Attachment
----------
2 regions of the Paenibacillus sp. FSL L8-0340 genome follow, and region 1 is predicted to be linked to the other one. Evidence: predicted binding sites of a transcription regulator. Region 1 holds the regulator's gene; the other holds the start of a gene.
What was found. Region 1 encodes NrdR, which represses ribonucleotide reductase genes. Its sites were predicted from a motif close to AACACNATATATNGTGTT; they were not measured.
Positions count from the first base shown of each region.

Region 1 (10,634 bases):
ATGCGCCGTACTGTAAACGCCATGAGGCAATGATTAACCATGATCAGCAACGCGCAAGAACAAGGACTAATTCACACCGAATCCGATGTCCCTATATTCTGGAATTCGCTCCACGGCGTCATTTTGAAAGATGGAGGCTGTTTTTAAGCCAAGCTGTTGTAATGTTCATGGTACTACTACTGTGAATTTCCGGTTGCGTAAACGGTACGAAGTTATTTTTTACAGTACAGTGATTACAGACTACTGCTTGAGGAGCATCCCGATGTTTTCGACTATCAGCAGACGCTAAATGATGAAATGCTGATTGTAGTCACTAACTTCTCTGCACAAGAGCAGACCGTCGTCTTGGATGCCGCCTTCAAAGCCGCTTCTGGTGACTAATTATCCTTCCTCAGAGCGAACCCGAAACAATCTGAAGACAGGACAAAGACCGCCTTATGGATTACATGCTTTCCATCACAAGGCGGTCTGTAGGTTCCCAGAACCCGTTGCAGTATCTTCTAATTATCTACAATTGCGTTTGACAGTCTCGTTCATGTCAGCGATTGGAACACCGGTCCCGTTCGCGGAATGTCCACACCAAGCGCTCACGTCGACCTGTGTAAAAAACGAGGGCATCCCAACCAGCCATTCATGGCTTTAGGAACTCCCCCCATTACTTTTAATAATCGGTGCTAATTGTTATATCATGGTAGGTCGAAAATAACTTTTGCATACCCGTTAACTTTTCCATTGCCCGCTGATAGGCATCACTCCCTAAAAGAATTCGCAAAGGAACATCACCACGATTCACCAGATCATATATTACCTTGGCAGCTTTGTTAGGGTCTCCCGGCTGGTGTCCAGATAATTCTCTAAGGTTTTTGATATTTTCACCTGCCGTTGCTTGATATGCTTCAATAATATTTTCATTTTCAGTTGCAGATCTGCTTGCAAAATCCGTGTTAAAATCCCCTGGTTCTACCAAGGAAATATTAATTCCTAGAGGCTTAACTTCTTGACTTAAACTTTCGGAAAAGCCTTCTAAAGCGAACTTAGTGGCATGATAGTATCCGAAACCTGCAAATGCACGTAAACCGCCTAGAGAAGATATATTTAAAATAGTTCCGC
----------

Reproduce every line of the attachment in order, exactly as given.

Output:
2 regions of the Paenibacillus sp. FSL L8-0340 genome follow, and region 1 is predicted to be linked to the other one. Evidence: predicted binding sites of a transcription regulator. Region 1 holds the regulator's gene; the other holds the start of a gene.
What was found. Region 1 encodes NrdR, which represses ribonucleotide reductase genes. Its sites were predicted from a motif close to AACACNATATATNGTGTT; they were not measured.
Positions count from the first base shown of each region.

Region 1 (10,634 bases):
ATGCGCCGTACTGTAAACGCCATGAGGCAATGATTAACCATGATCAGCAACGCGCAAGAACAAGGACTAATTCACACCGAATCCGATGTCCCTATATTCTGGAATTCGCTCCACGGCGTCATTTTGAAAGATGGAGGCTGTTTTTAAGCCAAGCTGTTGTAATGTTCATGGTACTACTACTGTGAATTTCCGGTTGCGTAAACGGTACGAAGTTATTTTTTACAGTACAGTGATTACAGACTACTGCTTGAGGAGCATCCCGATGTTTTCGACTATCAGCAGACGCTAAATGATGAAATGCTGATTGTAGTCACTAACTTCTCTGCACAAGAGCAGACCGTCGTCTTGGATGCCGCCTTCAAAGCCGCTTCTGGTGACTAATTATCCTTCCTCAGAGCGAACCCGAAACAATCTGAAGACAGGACAAAGACCGCCTTATGGATTACATGCTTTCCATCACAAGGCGGTCTGTAGGTTCCCAGAACCCGTTGCAGTATCTTCTAATTATCTACAATTGCGTTTGACAGTCTCGTTCATGTCAGCGATTGGAACACCGGTCCCGTTCGCGGAATGTCCACACCAAGCGCTCACGTCGACCTGTGTAAAAAACGAGGGCATCCCAACCAGCCATTCATGGCTTTAGGAACTCCCCCCATTACTTTTAATAATCGGTGCTAATTGTTATATCATGGTAGGTCGAAAATAACTTTTGCATACCCGTTAACTTTTCCATTGCCCGCTGATAGGCATCACTCCCTAAAAGAATTCGCAAAGGAACATCACCACGATTCACCAGATCATATATTACCTTGGCAGCTTTGTTAGGGTCTCCCGGCTGGTGTCCAGATAATTCTCTAAGGTTTTTGATATTTTCACCTGCCGTTGCTTGATATGCTTCAATAATATTTTCATTTTCAGTTGCAGATCTGCTTGCAAAATCCGTGTTAAAATCCCCTGGTTCTACCAAGGAAATATTAATTCCTAGAGGCTTAACTTCTTGACTTAAACTTTCGGAAAAGCCTTCTAAAGCGAACTTAGTGGCATGATAGTATCCGAAACCTGCAAATGCACGTAAACCGCCTAGAGAAGATATATTTAAAATAGTTCCGC